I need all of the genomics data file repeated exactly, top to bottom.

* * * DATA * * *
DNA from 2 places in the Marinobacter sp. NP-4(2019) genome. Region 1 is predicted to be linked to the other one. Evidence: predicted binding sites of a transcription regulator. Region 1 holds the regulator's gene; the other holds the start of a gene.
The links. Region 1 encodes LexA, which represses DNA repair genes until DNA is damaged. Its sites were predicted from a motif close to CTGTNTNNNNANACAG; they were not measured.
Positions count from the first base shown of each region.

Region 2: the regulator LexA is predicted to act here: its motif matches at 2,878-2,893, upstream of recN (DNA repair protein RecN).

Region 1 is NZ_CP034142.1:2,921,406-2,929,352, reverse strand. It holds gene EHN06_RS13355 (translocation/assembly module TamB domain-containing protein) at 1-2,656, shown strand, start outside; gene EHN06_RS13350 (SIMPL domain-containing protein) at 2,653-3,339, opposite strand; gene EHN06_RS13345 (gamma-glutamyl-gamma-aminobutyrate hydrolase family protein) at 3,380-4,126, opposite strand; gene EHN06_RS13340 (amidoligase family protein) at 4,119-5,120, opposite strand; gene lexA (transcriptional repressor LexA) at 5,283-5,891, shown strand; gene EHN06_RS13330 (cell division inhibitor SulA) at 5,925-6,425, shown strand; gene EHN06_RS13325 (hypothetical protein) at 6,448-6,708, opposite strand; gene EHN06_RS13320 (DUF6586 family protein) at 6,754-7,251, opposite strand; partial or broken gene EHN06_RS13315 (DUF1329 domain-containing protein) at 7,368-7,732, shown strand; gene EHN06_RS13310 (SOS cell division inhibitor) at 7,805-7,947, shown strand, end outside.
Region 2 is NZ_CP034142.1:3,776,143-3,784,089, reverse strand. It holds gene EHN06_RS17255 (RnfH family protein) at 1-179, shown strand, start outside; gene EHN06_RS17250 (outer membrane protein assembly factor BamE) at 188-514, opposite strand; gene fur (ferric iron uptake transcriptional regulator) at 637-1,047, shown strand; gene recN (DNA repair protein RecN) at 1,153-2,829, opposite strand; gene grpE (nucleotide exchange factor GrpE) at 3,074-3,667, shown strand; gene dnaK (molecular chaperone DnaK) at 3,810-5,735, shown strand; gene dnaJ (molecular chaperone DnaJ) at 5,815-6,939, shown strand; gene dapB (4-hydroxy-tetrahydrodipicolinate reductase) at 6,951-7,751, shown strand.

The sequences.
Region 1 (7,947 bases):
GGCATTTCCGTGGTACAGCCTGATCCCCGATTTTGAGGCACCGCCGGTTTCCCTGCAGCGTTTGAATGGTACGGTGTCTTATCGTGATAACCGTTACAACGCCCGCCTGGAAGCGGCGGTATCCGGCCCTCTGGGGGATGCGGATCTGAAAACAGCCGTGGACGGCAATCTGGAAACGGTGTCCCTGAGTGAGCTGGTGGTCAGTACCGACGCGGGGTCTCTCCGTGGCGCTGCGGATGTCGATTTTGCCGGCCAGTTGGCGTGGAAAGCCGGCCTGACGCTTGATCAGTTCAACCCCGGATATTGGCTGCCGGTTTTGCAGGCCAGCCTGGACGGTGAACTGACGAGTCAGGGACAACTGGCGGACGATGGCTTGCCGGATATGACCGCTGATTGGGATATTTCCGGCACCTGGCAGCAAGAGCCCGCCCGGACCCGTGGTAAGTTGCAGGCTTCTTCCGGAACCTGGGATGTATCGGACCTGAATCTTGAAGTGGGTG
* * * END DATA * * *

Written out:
DNA from 2 places in the Marinobacter sp. NP-4(2019) genome. Region 1 is predicted to be linked to the other one. Evidence: predicted binding sites of a transcription regulator. Region 1 holds the regulator's gene; the other holds the start of a gene.
The links. Region 1 encodes LexA, which represses DNA repair genes until DNA is damaged. Its sites were predicted from a motif close to CTGTNTNNNNANACAG; they were not measured.
Positions count from the first base shown of each region.

Region 2: the regulator LexA is predicted to act here: its motif matches at 2,878-2,893, upstream of recN (DNA repair protein RecN).

Region 1 is NZ_CP034142.1:2,921,406-2,929,352, reverse strand. It holds gene EHN06_RS13355 (translocation/assembly module TamB domain-containing protein) at 1-2,656, shown strand, start outside; gene EHN06_RS13350 (SIMPL domain-containing protein) at 2,653-3,339, opposite strand; gene EHN06_RS13345 (gamma-glutamyl-gamma-aminobutyrate hydrolase family protein) at 3,380-4,126, opposite strand; gene EHN06_RS13340 (amidoligase family protein) at 4,119-5,120, opposite strand; gene lexA (transcriptional repressor LexA) at 5,283-5,891, shown strand; gene EHN06_RS13330 (cell division inhibitor SulA) at 5,925-6,425, shown strand; gene EHN06_RS13325 (hypothetical protein) at 6,448-6,708, opposite strand; gene EHN06_RS13320 (DUF6586 family protein) at 6,754-7,251, opposite strand; partial or broken gene EHN06_RS13315 (DUF1329 domain-containing protein) at 7,368-7,732, shown strand; gene EHN06_RS13310 (SOS cell division inhibitor) at 7,805-7,947, shown strand, end outside.
Region 2 is NZ_CP034142.1:3,776,143-3,784,089, reverse strand. It holds gene EHN06_RS17255 (RnfH family protein) at 1-179, shown strand, start outside; gene EHN06_RS17250 (outer membrane protein assembly factor BamE) at 188-514, opposite strand; gene fur (ferric iron uptake transcriptional regulator) at 637-1,047, shown strand; gene recN (DNA repair protein RecN) at 1,153-2,829, opposite strand; gene grpE (nucleotide exchange factor GrpE) at 3,074-3,667, shown strand; gene dnaK (molecular chaperone DnaK) at 3,810-5,735, shown strand; gene dnaJ (molecular chaperone DnaJ) at 5,815-6,939, shown strand; gene dapB (4-hydroxy-tetrahydrodipicolinate reductase) at 6,951-7,751, shown strand.

The sequences.
Region 1 (7,947 bases):
GGCATTTCCGTGGTACAGCCTGATCCCCGATTTTGAGGCACCGCCGGTTTCCCTGCAGCGTTTGAATGGTACGGTGTCTTATCGTGATAACCGTTACAACGCCCGCCTGGAAGCGGCGGTATCCGGCCCTCTGGGGGATGCGGATCTGAAAACAGCCGTGGACGGCAATCTGGAAACGGTGTCCCTGAGTGAGCTGGTGGTCAGTACCGACGCGGGGTCTCTCCGTGGCGCTGCGGATGTCGATTTTGCCGGCCAGTTGGCGTGGAAAGCCGGCCTGACGCTTGATCAGTTCAACCCCGGATATTGGCTGCCGGTTTTGCAGGCCAGCCTGGACGGTGAACTGACGAGTCAGGGACAACTGGCGGACGATGGCTTGCCGGATATGACCGCTGATTGGGATATTTCCGGCACCTGGCAGCAAGAGCCCGCCCGGACCCGTGGTAAGTTGCAGGCTTCTTCCGGAACCTGGGATGTATCGGACCTGAATCTTGAAGTGGGTG